In Nunnelly v. Life Insurance Company of North America, No. 21-12537, 2022 WL 1640790 (11th Cir. May 24, 2022), Plaintiff-Appellant Terry Nunnelly appeals the district court’s determination that Defendant Life Insurance Company of North America (LINA) was correct in finding him not entitled to long-term disability (LTD) benefits because his medical records did not establish that he was continuously disabled throughout the disability policy’s 26-week Elimination Period (waiting period).
Under the initial de novo review step of the Eleventh Circuit’s six-step framework for reviewing claims for benefits under ERISA, the court found that LINA correctly denied Nunnelly’s LTD claim because there was no medical support for his disability throughout the 26-week elimination period which ran from January 18 to July 19, 2017. One of his doctor’s records only spoke to Nunnelly’s condition through June 5, 2017. His doctor opined in February 2018 that based on his June 5th evaluation that Nunnelly is unable to return to work, but the court found this unconvincing because “without examining Nunnelly on or after July 19, how could Dr. Archibald know, eight months later, that a disability continued for weeks after he last saw the patient?”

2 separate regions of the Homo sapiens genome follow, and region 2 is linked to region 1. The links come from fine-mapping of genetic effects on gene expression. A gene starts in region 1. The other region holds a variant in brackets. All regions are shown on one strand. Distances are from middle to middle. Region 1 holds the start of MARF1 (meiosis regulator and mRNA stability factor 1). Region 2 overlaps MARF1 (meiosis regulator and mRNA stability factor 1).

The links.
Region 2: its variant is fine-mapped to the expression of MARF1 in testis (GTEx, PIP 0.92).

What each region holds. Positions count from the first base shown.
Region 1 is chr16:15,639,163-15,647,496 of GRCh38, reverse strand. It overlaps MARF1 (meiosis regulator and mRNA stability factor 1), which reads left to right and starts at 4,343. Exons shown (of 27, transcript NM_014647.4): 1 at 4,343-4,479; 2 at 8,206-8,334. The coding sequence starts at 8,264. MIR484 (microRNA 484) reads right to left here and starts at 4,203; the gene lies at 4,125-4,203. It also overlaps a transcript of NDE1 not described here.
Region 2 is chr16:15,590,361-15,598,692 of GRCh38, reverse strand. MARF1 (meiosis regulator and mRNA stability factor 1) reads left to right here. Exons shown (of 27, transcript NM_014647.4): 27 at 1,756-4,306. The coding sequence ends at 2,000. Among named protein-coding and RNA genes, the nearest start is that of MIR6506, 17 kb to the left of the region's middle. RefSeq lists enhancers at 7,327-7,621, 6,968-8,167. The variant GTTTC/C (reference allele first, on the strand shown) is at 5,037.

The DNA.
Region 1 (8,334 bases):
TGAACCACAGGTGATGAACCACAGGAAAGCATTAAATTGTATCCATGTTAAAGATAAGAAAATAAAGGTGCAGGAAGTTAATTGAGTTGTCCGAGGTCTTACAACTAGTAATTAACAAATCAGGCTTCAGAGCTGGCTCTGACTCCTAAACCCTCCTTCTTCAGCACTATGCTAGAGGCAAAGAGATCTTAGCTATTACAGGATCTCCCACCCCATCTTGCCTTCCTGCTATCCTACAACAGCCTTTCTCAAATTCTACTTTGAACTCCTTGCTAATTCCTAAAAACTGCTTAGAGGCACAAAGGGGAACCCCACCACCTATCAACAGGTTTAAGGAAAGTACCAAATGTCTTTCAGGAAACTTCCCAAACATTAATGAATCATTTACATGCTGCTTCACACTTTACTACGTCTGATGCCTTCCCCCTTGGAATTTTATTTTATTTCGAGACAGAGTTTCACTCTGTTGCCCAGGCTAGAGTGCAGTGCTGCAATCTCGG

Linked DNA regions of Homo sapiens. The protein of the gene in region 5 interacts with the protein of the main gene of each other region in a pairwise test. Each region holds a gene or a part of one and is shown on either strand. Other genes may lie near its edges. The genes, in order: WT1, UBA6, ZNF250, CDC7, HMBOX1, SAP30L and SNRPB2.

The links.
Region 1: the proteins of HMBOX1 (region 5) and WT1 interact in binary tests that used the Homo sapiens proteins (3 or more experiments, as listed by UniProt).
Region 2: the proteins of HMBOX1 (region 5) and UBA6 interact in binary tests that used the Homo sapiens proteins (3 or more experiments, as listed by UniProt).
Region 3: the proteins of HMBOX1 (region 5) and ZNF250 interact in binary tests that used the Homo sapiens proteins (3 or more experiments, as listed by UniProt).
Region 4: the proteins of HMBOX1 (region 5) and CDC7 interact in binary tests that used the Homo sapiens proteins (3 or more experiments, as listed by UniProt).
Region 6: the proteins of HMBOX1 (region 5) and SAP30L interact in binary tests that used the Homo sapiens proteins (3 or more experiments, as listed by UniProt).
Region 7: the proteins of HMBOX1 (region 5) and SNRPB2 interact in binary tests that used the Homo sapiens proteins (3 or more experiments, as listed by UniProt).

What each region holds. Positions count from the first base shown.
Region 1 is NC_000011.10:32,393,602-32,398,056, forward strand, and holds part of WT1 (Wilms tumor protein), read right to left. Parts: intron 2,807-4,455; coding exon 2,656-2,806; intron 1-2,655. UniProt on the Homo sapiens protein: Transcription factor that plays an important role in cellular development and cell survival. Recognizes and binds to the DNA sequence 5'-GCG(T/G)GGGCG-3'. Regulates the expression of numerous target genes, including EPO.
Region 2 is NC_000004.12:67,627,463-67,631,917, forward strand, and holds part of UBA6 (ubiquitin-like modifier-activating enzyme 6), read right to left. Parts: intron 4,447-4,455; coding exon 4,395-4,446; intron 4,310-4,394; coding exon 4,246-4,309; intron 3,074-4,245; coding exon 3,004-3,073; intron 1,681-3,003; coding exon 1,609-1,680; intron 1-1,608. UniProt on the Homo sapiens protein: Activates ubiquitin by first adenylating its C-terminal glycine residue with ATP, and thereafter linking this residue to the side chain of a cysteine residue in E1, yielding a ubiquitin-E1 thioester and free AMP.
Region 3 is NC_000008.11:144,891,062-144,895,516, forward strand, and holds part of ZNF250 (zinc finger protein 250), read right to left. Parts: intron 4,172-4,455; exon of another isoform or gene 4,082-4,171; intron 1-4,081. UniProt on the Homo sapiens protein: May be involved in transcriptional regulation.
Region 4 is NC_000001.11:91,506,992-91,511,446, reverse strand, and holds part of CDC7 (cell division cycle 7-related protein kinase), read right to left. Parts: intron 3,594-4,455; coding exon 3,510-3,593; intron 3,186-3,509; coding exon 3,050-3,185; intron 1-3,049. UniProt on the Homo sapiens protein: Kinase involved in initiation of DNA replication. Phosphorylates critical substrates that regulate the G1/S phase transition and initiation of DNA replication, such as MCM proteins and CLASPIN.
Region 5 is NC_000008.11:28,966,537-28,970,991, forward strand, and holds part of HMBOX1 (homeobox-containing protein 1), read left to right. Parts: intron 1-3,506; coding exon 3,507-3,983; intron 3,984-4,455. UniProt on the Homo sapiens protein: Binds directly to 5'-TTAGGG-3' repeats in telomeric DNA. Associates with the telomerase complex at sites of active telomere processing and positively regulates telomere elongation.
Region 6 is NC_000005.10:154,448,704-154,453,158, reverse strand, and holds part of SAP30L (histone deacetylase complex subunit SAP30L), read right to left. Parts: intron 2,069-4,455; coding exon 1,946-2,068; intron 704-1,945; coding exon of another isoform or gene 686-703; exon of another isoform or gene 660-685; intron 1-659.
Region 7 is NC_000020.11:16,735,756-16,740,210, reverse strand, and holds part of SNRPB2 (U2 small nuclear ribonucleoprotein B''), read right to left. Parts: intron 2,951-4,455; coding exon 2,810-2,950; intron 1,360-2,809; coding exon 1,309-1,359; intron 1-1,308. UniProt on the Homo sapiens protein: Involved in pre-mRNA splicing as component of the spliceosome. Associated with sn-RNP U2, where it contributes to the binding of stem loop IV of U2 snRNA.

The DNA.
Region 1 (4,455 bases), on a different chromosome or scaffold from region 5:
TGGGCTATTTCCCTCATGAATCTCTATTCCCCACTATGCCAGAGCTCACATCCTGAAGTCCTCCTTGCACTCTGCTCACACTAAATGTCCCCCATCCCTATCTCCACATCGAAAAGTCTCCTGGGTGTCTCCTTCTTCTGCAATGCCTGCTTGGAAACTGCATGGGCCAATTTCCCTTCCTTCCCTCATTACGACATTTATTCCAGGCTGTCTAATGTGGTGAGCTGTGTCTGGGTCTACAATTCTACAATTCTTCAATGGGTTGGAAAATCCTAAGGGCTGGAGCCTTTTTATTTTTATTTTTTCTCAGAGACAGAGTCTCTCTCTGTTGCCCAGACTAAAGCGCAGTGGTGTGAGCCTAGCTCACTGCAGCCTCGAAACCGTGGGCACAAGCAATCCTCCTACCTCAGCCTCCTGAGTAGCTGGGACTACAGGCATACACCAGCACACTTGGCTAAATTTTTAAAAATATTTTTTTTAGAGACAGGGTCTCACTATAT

The court also found that the district court did not err in denying Nunnelly’s motion to remand to LINA to consider a Social Security Disability Insurance (SSDI) award that came in February 2020, well after Nunnelly had filed a lawsuit for his benefits. The court distinguished its decision in Melech v. Life Ins. Co. of N. Am., 739 F.3d 663 (11th Cir. 2014). Here, the SSDI decision came months after LINA removed this lawsuit to federal court and over a year after the administrative appeals process concluded. In Melech, the court remanded with instructions to reconsider the plaintiff’s LTD claim because the administrator ignored an intervening SSDI award that came between the time it denied the plaintiff’s claim and the plaintiff’s subsequent appeal. In Melech, the SSDI decision was available to the administrator before it rendered its appeal decision. Here, the SSDI decision was not available until over a year after LINA affirmed its decision to deny Nunnelly’s LTD claim.
If LINA has denied your claim for long-term disability benefits, contact us for possible assistance.
*Please note that this blog is a summary of a reported legal decision and does not constitute legal advice. This blog has not been updated to note any subsequent change in status, including whether a decision is reconsidered or vacated. The case above was handled by other law firms, but if you have questions about how the developing law impacts your ERISA benefit claim, the attorneys at Roberts Disability Law, P.C. may be able to advise you so please contact us.
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